“Bendigo…Neetra’s message,” Iskira began, her voice halting and awkward. “Was it sent…only to us?”
“No, fair one, an identical message was sent to your noble husband Doctor Neetkins, from whom you are woefully estranged,” boomed Bendigo, who was no master of tact. Mendelssohn put his arm around Iskira.
“Then Neetkins will be following the terrestrial events as closely as we shall,” he told her gently, “and an extra pair of eyes and ears on the situation can do no harm. Bendigo, tune the long-range interplanetary scanners to Earth and lock onto The Four Heroes’ psychic signatures.”
Having issued this instruction Doctor Mendelssohn stepped discreetly over to the console and carried out the work himself, conscious that Bendigo was all too likely to hit the self-destruct. On the main monitor the message-end screen blinked into a three-dimensional electronic map of Nottingham constellated around four glowing blips. Mendelssohn, Bendigo and Iskira trained their attention on it and stood or sat ready, knowing that millions of miles away twin sisters were heading for a face-off between the awesome superhuman abilities each commanded, and that their anxious mother could do nothing now but wait to learn what the outcome would be.
The sun was shining steadily in a blue early afternoon sky over The Four Heroes’ house. Max Bohenien had brought his great strength to bear that morning helping build the small mountain of valises and portmanteaus that now stood in the living room, and he had been rewarded for his frequent trips up and down the stairs with a large lunch that had recently been done justice to. Now the company was resting contentedly after their repast, Max frequently looking over to the pile of Phoenix’s luggage with pride and some awe.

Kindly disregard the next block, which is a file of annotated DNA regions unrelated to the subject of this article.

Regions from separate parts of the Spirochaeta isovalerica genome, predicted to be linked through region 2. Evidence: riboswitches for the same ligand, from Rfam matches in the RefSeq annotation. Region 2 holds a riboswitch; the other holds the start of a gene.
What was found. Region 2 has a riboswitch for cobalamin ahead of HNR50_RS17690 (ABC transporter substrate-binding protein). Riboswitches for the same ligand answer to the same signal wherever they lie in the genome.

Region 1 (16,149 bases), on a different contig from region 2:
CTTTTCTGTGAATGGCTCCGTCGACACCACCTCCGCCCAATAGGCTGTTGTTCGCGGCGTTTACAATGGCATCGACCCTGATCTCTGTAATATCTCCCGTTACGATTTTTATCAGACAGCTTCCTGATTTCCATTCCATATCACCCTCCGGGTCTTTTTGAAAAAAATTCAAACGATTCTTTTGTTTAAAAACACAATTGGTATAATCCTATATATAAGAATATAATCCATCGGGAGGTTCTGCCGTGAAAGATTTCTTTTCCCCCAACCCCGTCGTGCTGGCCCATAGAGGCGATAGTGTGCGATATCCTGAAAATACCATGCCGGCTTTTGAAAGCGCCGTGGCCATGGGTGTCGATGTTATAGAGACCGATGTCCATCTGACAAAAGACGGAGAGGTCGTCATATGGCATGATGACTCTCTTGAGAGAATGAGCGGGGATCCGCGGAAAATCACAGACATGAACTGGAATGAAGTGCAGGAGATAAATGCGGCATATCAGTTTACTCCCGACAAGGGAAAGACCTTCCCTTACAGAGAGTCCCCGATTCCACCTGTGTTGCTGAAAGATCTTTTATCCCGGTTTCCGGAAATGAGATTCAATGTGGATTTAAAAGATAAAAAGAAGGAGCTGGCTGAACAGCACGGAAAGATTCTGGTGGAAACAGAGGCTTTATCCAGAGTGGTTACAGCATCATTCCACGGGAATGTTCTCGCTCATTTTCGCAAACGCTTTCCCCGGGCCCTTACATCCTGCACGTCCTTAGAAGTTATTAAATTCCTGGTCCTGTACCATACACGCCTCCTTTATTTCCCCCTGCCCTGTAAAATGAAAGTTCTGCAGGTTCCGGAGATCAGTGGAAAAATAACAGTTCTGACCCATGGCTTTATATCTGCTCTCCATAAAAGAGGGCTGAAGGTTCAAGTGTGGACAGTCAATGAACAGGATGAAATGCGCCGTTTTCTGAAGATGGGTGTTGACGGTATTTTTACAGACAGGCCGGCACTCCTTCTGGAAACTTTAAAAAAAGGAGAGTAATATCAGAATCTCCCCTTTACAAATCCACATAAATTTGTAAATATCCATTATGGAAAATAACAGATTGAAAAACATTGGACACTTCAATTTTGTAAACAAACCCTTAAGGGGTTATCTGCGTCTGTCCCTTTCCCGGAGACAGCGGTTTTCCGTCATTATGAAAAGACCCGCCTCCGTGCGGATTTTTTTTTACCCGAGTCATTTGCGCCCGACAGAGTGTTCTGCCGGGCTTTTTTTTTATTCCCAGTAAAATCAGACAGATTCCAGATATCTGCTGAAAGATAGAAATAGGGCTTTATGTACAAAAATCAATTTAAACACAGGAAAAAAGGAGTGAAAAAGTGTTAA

“Now, you’re sure ya got everythin’ ya need for outer space?” he asked her with a chuckle. “Biggest workout I’ve had in a week, I’m bushed!”
“Look on the bright side, Max, it meant you got to have a meal with us on a day Neetra wasn’t doing the cooking!” Degris remarked from the sofa.
Phoenix smiled. “I will admit I did not realise quite ’ow many of my things I ’ad brought ’ere,” said she. “Sometimes I forget ma soeurs and I still ’ave an ’ouse of our own in ze suburbs. Since ze coming of Dimension Borg, we ’ave all but lived with ze Four Heroes.”
“Looks like a sensible amount of packing to me,” pointed out Blaster-Track, the red-coloured sentient miniature jeep that was trundling about the living room floor. “Don’t forget that girls are pretty much a new concept in my galaxy. We’re still figuring out how to clothe them, and you might not like what we’ve come up with so far!”
“Judging by ze example of le petit monsieur Flashtease, you will not need to make many changes from ’ow you dress your boys,” Phoenix told him. “But it is best zat I am sure of ’aving something to wear a la mode. I ’ave no especial wish to end up looking like Flashtease!”
“So ya still set on goin’, kid?” Max asked Phoenix gently. “Doesn’t what’s happened today make a difference? I mean, The Four Heroes know where Phoenix Prime is now. They’ll be through with their mission in just an hour or two, an’ after that she sure won’t be any danger to you no more!”
“Dylan was nevertheless adamant zat I should accompany ’im into space as we originally agreed,” was Phoenix’s reply. “He feels zat even undair lock and key, Phoenix Prime may find ways to threaten my safety.”